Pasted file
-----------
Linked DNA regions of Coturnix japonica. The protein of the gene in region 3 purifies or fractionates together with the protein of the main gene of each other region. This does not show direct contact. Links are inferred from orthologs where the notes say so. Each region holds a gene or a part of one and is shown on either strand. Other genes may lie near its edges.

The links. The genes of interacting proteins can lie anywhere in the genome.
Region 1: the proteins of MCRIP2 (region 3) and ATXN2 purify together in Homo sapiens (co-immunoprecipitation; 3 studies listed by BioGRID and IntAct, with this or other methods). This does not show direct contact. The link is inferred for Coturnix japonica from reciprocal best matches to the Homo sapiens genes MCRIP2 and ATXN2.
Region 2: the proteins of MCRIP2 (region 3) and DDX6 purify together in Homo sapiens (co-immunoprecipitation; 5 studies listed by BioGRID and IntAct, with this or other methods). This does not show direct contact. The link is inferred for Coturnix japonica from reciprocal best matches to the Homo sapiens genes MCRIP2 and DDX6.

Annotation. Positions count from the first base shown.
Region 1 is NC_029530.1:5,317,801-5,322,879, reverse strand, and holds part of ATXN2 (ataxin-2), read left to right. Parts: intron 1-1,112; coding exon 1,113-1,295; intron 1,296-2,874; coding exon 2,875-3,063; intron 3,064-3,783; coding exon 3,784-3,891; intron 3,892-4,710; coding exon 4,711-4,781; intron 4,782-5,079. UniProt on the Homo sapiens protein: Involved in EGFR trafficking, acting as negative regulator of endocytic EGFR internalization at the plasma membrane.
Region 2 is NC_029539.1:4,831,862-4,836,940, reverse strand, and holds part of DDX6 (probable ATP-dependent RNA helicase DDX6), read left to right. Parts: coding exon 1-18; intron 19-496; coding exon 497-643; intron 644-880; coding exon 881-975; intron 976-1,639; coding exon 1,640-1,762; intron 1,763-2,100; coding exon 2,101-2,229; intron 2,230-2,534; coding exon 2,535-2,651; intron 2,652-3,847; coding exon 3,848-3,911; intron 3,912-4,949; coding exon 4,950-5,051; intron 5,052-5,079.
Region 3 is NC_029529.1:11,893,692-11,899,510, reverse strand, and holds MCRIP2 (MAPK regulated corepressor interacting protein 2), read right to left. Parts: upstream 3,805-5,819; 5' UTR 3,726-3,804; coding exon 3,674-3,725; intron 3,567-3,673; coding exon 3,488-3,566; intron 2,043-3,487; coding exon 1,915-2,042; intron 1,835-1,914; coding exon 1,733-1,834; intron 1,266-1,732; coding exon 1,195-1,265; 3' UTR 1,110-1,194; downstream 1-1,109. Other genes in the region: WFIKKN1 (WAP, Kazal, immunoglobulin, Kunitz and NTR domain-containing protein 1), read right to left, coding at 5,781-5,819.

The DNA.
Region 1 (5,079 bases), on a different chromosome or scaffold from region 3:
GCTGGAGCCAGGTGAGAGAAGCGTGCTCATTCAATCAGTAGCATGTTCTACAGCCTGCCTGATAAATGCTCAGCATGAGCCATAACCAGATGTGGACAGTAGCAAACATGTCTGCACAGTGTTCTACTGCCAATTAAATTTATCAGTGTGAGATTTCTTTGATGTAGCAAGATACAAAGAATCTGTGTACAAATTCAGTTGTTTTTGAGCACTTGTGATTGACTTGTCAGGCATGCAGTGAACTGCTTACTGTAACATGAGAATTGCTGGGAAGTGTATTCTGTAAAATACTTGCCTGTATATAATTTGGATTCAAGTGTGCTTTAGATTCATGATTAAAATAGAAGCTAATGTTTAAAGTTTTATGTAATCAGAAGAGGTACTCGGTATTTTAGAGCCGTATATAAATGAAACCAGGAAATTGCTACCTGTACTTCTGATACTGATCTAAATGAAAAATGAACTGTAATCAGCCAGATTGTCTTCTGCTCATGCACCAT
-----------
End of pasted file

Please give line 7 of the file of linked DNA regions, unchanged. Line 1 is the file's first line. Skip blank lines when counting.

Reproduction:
Region 2 is NC_029539.1:4,831,862-4,836,940, reverse strand, and holds part of DDX6 (probable ATP-dependent RNA helicase DDX6), read left to right. Parts: coding exon 1-18; intron 19-496; coding exon 497-643; intron 644-880; coding exon 881-975; intron 976-1,639; coding exon 1,640-1,762; intron 1,763-2,100; coding exon 2,101-2,229; intron 2,230-2,534; coding exon 2,535-2,651; intron 2,652-3,847; coding exon 3,848-3,911; intron 3,912-4,949; coding exon 4,950-5,051; intron 5,052-5,079.